Next, I glued the shoulder pieces in place using a tacky glue.
I was taught to always hand baste fur in place, other wise it will slip while sewing. Because I had glued the pieces I briefly thought about skipping this step but changed my mind. Better safe than sorry. This can be a bit tedious but is made easier by glovers needles and a thimble.
After sewing the shoulders together, I just continued on with construction as directed.
One of the best features of the pattern are the inseam pockets. I added tiny bar tacks at the top and bottom of each pocket.
I decided to have one collar piece of sheepskin and fold it over to the inside. It seemed too high and bulky when standing if I did not fold it over and I did not want to mess with lining the sheepskin collar piece. Again, I hand basted, then sewed. Keeping the fibers out of the zipper teeth was a bit of a pain. I read somewhere putting a piece of ribbon between the teeth and fur helps prevent this but as I just had a small section of fur to deal with, I decided to tough it out.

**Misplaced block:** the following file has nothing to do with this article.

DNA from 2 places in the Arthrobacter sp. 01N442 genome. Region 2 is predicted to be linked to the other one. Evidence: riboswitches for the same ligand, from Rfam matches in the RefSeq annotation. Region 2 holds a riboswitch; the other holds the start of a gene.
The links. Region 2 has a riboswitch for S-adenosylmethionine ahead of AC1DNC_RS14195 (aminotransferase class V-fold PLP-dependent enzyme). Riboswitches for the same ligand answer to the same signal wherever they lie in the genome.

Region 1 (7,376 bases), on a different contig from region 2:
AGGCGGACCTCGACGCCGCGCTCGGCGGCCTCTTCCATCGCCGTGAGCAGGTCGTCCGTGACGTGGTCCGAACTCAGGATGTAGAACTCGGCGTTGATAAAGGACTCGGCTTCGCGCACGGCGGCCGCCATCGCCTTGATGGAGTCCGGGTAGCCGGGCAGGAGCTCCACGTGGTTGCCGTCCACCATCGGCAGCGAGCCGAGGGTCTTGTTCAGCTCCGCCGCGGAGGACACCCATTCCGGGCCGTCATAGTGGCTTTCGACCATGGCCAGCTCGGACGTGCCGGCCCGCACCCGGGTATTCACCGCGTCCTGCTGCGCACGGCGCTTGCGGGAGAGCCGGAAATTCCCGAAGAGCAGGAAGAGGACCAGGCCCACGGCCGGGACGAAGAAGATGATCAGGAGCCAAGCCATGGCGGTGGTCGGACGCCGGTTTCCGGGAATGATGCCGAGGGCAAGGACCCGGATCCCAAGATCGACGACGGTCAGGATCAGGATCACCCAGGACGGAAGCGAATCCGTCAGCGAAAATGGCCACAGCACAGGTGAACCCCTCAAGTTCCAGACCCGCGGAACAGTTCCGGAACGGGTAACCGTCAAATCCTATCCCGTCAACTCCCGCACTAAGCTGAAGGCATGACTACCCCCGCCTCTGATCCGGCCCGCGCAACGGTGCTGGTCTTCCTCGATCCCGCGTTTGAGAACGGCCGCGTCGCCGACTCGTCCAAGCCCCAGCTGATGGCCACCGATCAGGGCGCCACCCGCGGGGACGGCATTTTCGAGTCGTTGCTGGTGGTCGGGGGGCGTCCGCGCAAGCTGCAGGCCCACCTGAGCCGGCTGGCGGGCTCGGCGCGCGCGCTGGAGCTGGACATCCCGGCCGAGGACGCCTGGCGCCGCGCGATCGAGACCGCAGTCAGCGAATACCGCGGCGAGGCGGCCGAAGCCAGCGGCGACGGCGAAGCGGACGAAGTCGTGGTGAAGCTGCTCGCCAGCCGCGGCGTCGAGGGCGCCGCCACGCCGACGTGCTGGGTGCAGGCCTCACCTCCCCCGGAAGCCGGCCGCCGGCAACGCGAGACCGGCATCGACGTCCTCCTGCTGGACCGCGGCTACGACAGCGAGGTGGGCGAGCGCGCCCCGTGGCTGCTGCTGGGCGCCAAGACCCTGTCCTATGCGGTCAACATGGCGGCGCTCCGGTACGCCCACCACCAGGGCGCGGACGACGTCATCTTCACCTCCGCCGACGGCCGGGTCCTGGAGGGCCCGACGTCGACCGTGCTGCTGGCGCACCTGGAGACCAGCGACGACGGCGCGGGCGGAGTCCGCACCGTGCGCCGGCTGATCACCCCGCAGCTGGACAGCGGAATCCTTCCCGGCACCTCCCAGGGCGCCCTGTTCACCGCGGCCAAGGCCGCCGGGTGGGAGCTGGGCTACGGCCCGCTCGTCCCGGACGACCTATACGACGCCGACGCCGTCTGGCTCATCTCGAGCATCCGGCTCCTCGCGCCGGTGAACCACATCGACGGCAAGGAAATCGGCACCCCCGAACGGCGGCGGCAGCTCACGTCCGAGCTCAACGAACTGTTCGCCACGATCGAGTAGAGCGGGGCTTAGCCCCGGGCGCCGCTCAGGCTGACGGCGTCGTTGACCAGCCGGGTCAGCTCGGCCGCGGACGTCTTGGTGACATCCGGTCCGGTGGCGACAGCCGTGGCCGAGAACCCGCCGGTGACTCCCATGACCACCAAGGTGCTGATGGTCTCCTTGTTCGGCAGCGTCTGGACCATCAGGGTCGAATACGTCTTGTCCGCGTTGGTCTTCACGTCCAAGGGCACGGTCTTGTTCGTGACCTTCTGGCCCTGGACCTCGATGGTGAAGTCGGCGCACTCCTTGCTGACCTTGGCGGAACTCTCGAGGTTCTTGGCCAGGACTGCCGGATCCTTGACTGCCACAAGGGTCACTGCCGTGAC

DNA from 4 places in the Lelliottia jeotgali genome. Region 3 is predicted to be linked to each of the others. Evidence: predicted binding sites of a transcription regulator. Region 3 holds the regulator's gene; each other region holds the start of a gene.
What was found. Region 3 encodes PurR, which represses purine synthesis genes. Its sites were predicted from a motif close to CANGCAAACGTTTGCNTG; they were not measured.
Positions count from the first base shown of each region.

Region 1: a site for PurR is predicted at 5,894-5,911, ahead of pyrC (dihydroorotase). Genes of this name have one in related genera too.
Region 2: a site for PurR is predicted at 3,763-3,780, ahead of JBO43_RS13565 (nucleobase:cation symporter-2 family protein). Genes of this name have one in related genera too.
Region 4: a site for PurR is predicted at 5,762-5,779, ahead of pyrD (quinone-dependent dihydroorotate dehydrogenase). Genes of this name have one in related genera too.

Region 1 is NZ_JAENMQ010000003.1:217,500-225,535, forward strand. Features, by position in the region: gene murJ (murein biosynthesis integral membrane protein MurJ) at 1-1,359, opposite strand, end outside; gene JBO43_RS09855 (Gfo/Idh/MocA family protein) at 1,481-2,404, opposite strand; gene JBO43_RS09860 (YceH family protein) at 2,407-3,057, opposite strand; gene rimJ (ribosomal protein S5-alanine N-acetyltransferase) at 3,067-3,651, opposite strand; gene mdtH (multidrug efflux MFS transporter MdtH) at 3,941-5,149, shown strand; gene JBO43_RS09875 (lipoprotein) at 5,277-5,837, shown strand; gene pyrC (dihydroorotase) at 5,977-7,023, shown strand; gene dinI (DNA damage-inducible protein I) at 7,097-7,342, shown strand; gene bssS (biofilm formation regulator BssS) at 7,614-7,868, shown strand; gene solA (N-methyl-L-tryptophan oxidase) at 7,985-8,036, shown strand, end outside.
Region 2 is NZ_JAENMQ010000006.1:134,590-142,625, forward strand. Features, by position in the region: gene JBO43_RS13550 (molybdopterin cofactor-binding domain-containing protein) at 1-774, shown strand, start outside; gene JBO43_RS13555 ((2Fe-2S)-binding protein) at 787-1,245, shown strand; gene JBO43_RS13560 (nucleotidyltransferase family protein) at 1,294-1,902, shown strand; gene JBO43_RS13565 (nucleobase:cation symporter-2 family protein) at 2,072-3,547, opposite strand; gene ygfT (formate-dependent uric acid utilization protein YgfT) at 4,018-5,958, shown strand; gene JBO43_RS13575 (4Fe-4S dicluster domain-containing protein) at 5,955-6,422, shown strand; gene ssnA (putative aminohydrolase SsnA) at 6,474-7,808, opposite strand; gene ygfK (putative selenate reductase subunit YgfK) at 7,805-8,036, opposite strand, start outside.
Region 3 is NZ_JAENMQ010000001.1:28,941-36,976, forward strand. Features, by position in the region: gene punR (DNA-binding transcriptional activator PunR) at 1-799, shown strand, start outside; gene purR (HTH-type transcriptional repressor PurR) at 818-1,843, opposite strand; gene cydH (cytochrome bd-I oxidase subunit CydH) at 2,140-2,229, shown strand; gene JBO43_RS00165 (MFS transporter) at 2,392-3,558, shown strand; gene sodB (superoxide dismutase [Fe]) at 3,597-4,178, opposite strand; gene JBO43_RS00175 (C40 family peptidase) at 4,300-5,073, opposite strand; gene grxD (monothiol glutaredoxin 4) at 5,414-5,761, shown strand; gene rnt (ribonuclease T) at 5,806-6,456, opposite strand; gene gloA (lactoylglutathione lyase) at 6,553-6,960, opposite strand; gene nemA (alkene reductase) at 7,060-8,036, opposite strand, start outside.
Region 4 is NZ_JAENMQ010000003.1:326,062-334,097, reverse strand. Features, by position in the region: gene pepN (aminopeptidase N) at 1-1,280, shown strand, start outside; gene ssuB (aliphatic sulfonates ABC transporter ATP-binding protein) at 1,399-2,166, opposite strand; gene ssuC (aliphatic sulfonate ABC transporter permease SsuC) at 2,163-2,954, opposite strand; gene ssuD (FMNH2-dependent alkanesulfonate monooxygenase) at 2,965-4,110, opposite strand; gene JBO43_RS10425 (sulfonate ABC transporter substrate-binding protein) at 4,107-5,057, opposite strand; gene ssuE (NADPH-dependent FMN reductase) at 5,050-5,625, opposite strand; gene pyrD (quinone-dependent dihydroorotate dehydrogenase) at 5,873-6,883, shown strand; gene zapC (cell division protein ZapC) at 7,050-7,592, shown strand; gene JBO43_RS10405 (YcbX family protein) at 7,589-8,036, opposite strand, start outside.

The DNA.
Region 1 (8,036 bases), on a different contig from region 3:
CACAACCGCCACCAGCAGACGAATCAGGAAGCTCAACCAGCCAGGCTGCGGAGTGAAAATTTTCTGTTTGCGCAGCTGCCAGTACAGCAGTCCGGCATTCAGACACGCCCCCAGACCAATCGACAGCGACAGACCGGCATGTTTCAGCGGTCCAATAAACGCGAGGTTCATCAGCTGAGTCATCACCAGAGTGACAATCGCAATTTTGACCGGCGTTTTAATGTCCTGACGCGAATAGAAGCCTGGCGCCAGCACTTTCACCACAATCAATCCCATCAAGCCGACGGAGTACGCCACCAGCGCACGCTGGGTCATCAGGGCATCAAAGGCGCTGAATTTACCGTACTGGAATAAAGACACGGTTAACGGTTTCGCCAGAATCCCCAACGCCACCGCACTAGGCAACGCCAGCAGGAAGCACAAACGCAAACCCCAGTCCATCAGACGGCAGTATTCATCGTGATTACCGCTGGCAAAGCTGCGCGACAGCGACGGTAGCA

The last step to the outer shell is the zipper closure. From zipperstop.com I ordered 4 zips in the hopes one would be a close enough match. My intention was to have the zip be partially exposed and to forgo the wind guard. One came in pretty much close to a perfect match!
After assembling the lining and outer shell, I then basted the lining to the top of the pressed opened collar seam, folded the fur down over the seam and hand sewed in place.
The finished garment!
I am extremely happy with this sew and plan on making more vest! During the T&T vest week, I picked up the men’s version as well and hope to make some of those for Christmas presents.
T&T is a past and current sponsor of our monthly sew along and sewing contest at this fb page.
I think I made the perfect vest for late summer, early fall in southern Indiana.
The full tour includes these talented sewists, so I hope you’ll follow along this week.